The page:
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Toki Motosada, Hurling a Demon King to the Ground at Mount Inahana

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Tsukioka Yoshitoshi (aka Yoshitoshi), Japanese, (1839–1892)
Toki Motosada, Hurling a Demon King to the Ground at Mount Inahana, 1890
Ink on Paper
13 7/8 in. x 9 1/4 in. (352.43 mm x 234.95 mm)

Object Type: Print
Technique: Wood-block Printing
Period: Meiji (Japan, 1869-1912)
Credit Line: Gift of Mr. and Mrs. Fred Marer
Accession Number: 93.3.65

Alternate Title: Shingata sanjurokkaisen: Gamo Sadahide no shin Toki Motosada Koshu Inohana-yama no mao o nagetaosu no zu
Full Title: New Forms of Thirty-six Ghosts: Gamo Sadahide's Servant, Toki Motosada, Hurling a Demon King to the Ground at Mount Inahana

Note: XII (p.42-43) of "Yoshitoshi's Thirty-six Ghosts." Motosada defeats the demon of Mt. Inohana:  Toki Motosada, the servant of Gamo Sadahide, is shown wrestling a red skinned demon while the golden image of Buddha looks on from behind.  On Motohide's chestplate can be seen the outline of Fudo Myoo, Protector of the Buddhist Faith.

On mat, in pencil: Marer 425, exhib. 11/93, Thirty-six Ghost Stories. Description on verso of mat. Artist's seal: Taiso. Signed: Yoshitoshi ga. Engraver:  (unknown).  Printed:  15 January 1890.

Colored ink woodblock on paper; oban.

Object Description
Meiji period Japanese color woodblock print with an image of a man fighting a multitude of monsters and demons.

Gamo Sadahide no shin Toki Motosada Koshu Inohana-yama ni mao o nagetaosu no zu

Where Yoshitoshi found the story for this print is not known.  Japanese commentators such as Suzuki Juzo and Kitazano Kokichi, who have researched this series, cannot identify the incident depicted.  Nor do Noh and Kabuki plays, or the traditional histories and collections of old stories, contain references to Gamo Sadahide or his retainer, Toki Motosada.

However, Yoshitoshi's series One Hundred Ghost Stories of Japan and China contains a similar design in which a short explanation (using different personal names) is given in a large cartouche.  Gamo Ujiyue set up camp near Mount Inohana in Kai Province.  One of his officers, Toki Daishiro, heard of peculiar happenings at an old temple in the neighborhood and decided to investigate.  Approaching the temple late at night, he peered in and saw strange phantoms cavorting.  The largest possessed the form of a nio, a ferocious temple guardian image.  Toki grappled with this figure and threw it down, whereupon all the apparitions vanished.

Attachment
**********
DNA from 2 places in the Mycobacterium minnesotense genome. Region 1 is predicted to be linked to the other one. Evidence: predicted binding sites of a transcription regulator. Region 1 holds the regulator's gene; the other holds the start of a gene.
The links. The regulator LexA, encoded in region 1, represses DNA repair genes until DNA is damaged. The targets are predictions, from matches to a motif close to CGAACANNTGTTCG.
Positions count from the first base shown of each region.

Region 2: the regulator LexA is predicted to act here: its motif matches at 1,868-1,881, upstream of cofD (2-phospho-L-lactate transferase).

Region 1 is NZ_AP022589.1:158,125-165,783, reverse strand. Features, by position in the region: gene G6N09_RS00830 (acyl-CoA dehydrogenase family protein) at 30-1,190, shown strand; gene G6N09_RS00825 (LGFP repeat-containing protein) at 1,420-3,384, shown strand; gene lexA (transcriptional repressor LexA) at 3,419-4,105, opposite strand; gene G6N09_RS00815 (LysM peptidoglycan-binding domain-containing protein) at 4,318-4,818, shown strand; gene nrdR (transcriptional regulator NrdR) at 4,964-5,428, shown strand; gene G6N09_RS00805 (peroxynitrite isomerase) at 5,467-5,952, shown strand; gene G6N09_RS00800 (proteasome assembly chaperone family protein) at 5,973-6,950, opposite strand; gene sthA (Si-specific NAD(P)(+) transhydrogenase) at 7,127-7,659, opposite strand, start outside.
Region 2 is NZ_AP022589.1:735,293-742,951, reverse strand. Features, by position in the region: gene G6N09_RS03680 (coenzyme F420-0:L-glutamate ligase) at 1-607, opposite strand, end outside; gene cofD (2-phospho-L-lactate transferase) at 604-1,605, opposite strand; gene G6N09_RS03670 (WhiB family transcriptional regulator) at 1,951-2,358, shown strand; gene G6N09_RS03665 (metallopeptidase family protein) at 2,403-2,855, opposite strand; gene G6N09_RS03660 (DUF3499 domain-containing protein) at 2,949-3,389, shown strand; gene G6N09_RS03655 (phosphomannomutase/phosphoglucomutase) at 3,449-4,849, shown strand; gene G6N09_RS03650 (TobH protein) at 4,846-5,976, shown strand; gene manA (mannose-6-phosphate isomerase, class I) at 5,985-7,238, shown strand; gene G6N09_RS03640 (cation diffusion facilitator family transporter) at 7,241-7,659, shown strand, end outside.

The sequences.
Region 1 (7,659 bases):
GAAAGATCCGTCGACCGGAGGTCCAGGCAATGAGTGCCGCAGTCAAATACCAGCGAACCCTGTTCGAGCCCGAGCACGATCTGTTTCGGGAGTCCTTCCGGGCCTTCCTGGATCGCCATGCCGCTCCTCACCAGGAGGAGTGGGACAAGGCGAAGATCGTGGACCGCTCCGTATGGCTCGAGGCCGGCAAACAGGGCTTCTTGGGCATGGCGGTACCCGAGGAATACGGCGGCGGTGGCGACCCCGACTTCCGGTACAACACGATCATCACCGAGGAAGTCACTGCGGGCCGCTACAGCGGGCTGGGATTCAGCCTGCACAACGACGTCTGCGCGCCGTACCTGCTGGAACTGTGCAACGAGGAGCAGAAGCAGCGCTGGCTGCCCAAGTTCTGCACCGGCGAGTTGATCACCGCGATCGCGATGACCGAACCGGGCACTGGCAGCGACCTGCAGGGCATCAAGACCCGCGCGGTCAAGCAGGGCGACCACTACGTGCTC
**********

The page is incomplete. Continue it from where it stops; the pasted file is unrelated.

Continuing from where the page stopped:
The print here also resembles a design from the Ikkai Zuihitsu, or Free Brushwork by Yoshitoshi, of 1872-3, an ambitious series whose poor reception by the public intensified Yoshitoshi's depression at the time of his first mental breakdown.  In the Free Brushwork design the hero Asahina Saburo is shown defeating the King of Hell in a wrestling match.  In the design of Otsuji (33), Yoshitoshi takes a situation normally associated with the faithful Hatsuhana and uses the lesser-known story of Tamiya Botaro's nurse to illustrate it.  Perhaps Yoshitoshi similarly liked the story of Asahina Saburo but decided to use another story with a related theme for the print reproduced here; the esoteric choice of subject may simply reflect a desire for variety.

The composition of this design is wild but generally successful, except for an awkward foreshortening of Toki's arms.  Yoshitoshi's signature and seal appear in a horizontal format; there is not room in the crowded design for them anywhere else.  The engraving, especially of breastplate and hair, is a tour-de-force of detail.  The breastplate bears a design of Fudo, an avenging Buddhist deity, surrounded by flames and holding a sword and a thong with which to bind the wicked.

In this first edition of the print a metallic oxidizing pigment was used for the demon king's body, giving him a peculiar skin tone, appropriate for an underworld being.  Moths flutter and miniature skeletons gesture impotently as the giant demon crashes to the ground.

The halo of the animated Buddha statue echoes the round "Mirror of Past Actions" in the Free Brushwork print; onto this mirror flashed, as on a movie screen, all the good and evil deeds of a man's life when he was judged on entering Hell.  The bilious yellow color and the expression of this figure create a debauched, jaundiced impression which is in keeping with other designs where Yoshitoshi parodies a decadent Buddhist establishment.  A similar yellow figure also appears in the One Hundred Ghost Stories print.

Stevenson, John.  Thirty-Six Ghosts.  Hong Kong:  Blue Tiger Books, 1992.

Sasaki Toyokichi.

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